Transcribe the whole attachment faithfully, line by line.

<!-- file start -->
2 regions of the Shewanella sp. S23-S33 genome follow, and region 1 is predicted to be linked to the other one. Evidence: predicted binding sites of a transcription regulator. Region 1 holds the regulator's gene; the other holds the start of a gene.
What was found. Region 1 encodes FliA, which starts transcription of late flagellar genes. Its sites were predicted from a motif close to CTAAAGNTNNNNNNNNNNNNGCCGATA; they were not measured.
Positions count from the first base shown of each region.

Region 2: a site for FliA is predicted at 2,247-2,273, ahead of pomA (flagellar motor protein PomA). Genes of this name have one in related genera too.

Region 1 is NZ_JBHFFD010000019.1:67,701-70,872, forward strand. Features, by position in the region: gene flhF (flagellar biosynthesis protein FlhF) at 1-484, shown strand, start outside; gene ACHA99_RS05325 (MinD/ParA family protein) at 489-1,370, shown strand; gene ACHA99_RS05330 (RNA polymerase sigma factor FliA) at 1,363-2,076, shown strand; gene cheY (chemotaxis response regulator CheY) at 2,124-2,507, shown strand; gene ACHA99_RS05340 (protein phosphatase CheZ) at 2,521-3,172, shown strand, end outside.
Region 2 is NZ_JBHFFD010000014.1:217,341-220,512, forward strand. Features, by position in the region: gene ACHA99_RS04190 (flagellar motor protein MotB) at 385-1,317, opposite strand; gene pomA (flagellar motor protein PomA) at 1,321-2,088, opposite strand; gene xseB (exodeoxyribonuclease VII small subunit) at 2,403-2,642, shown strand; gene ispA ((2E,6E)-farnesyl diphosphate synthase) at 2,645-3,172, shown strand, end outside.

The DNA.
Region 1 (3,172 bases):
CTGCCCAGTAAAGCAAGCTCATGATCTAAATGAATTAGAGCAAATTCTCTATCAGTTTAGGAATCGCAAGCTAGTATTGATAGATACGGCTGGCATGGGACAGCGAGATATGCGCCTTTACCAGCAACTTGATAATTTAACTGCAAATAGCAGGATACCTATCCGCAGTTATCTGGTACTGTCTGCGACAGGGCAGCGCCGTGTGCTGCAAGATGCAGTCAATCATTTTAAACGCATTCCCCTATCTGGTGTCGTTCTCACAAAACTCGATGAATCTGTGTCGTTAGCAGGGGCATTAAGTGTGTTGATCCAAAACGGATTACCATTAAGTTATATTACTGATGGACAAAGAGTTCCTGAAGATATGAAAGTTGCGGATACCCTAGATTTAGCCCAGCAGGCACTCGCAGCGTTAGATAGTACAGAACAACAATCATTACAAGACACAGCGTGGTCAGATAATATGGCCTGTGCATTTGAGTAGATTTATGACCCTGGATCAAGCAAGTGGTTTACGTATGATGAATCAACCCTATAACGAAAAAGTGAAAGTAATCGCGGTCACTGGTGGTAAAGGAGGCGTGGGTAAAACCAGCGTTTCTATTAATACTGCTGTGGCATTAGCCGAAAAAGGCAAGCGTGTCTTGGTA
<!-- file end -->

2 regions of the Shewanella sp. S23-S33 genome follow, and region 1 is predicted to be linked to the other one. Evidence: predicted binding sites of a transcription regulator. Region 1 holds the regulator's gene; the other holds the start of a gene.
What was found. Region 1 encodes FliA, which starts transcription of late flagellar genes. Its sites were predicted from a motif close to CTAAAGNTNNNNNNNNNNNNGCCGATA; they were not measured.
Positions count from the first base shown of each region.

Region 2: a site for FliA is predicted at 2,247-2,273, ahead of pomA (flagellar motor protein PomA). Genes of this name have one in related genera too.

Region 1 is NZ_JBHFFD010000019.1:67,701-70,872, forward strand. Features, by position in the region: gene flhF (flagellar biosynthesis protein FlhF) at 1-484, shown strand, start outside; gene ACHA99_RS05325 (MinD/ParA family protein) at 489-1,370, shown strand; gene ACHA99_RS05330 (RNA polymerase sigma factor FliA) at 1,363-2,076, shown strand; gene cheY (chemotaxis response regulator CheY) at 2,124-2,507, shown strand; gene ACHA99_RS05340 (protein phosphatase CheZ) at 2,521-3,172, shown strand, end outside.
Region 2 is NZ_JBHFFD010000014.1:217,341-220,512, forward strand. Features, by position in the region: gene ACHA99_RS04190 (flagellar motor protein MotB) at 385-1,317, opposite strand; gene pomA (flagellar motor protein PomA) at 1,321-2,088, opposite strand; gene xseB (exodeoxyribonuclease VII small subunit) at 2,403-2,642, shown strand; gene ispA ((2E,6E)-farnesyl diphosphate synthase) at 2,645-3,172, shown strand, end outside.

The DNA.
Region 1 (3,172 bases):
CTGCCCAGTAAAGCAAGCTCATGATCTAAATGAATTAGAGCAAATTCTCTATCAGTTTAGGAATCGCAAGCTAGTATTGATAGATACGGCTGGCATGGGACAGCGAGATATGCGCCTTTACCAGCAACTTGATAATTTAACTGCAAATAGCAGGATACCTATCCGCAGTTATCTGGTACTGTCTGCGACAGGGCAGCGCCGTGTGCTGCAAGATGCAGTCAATCATTTTAAACGCATTCCCCTATCTGGTGTCGTTCTCACAAAACTCGATGAATCTGTGTCGTTAGCAGGGGCATTAAGTGTGTTGATCCAAAACGGATTACCATTAAGTTATATTACTGATGGACAAAGAGTTCCTGAAGATATGAAAGTTGCGGATACCCTAGATTTAGCCCAGCAGGCACTCGCAGCGTTAGATAGTACAGAACAACAATCATTACAAGACACAGCGTGGTCAGATAATATGGCCTGTGCATTTGAGTAGATTTATGACCCTGGATCAAGCAAGTGGTTTACGTATGATGAATCAACCCTATAACGAAAAAGTGAAAGTAATCGCGGTCACTGGTGGTAAAGGAGGCGTGGGTAAAACCAGCGTTTCTATTAATACTGCTGTGGCATTAGCCGAAAAAGGCAAGCGTGTCTTGGTA